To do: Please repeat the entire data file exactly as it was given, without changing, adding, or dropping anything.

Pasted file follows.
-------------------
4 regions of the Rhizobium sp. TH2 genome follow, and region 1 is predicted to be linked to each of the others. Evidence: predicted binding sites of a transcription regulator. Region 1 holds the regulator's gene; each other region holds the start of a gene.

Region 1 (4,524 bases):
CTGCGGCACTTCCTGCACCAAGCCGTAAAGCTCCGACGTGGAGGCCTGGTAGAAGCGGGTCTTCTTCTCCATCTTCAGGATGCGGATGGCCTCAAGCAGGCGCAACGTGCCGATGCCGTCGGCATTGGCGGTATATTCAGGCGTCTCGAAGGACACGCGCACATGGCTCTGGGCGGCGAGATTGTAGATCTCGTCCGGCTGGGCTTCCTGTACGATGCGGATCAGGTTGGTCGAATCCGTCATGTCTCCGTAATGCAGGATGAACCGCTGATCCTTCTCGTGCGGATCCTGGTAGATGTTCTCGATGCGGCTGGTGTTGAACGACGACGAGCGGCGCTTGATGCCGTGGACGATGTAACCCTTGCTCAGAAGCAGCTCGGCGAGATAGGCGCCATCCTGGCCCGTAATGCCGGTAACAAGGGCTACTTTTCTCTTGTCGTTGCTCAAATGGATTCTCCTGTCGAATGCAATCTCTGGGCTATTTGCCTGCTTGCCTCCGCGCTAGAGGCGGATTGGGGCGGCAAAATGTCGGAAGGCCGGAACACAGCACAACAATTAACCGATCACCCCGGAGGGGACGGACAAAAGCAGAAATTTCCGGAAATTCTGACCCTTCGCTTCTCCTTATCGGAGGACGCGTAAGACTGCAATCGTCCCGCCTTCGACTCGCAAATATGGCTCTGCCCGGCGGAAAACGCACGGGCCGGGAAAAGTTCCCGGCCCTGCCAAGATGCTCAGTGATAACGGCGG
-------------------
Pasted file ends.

4 regions of the Rhizobium sp. TH2 genome follow, and region 1 is predicted to be linked to each of the others. Evidence: predicted binding sites of a transcription regulator. Region 1 holds the regulator's gene; each other region holds the start of a gene.

Region 1 (4,524 bases):
CTGCGGCACTTCCTGCACCAAGCCGTAAAGCTCCGACGTGGAGGCCTGGTAGAAGCGGGTCTTCTTCTCCATCTTCAGGATGCGGATGGCCTCAAGCAGGCGCAACGTGCCGATGCCGTCGGCATTGGCGGTATATTCAGGCGTCTCGAAGGACACGCGCACATGGCTCTGGGCGGCGAGATTGTAGATCTCGTCCGGCTGGGCTTCCTGTACGATGCGGATCAGGTTGGTCGAATCCGTCATGTCTCCGTAATGCAGGATGAACCGCTGATCCTTCTCGTGCGGATCCTGGTAGATGTTCTCGATGCGGCTGGTGTTGAACGACGACGAGCGGCGCTTGATGCCGTGGACGATGTAACCCTTGCTCAGAAGCAGCTCGGCGAGATAGGCGCCATCCTGGCCCGTAATGCCGGTAACAAGGGCTACTTTTCTCTTGTCGTTGCTCAAATGGATTCTCCTGTCGAATGCAATCTCTGGGCTATTTGCCTGCTTGCCTCCGCGCTAGAGGCGGATTGGGGCGGCAAAATGTCGGAAGGCCGGAACACAGCACAACAATTAACCGATCACCCCGGAGGGGACGGACAAAAGCAGAAATTTCCGGAAATTCTGACCCTTCGCTTCTCCTTATCGGAGGACGCGTAAGACTGCAATCGTCCCGCCTTCGACTCGCAAATATGGCTCTGCCCGGCGGAAAACGCACGGGCCGGGAAAAGTTCCCGGCCCTGCCAAGATGCTCAGTGATAACGGCGG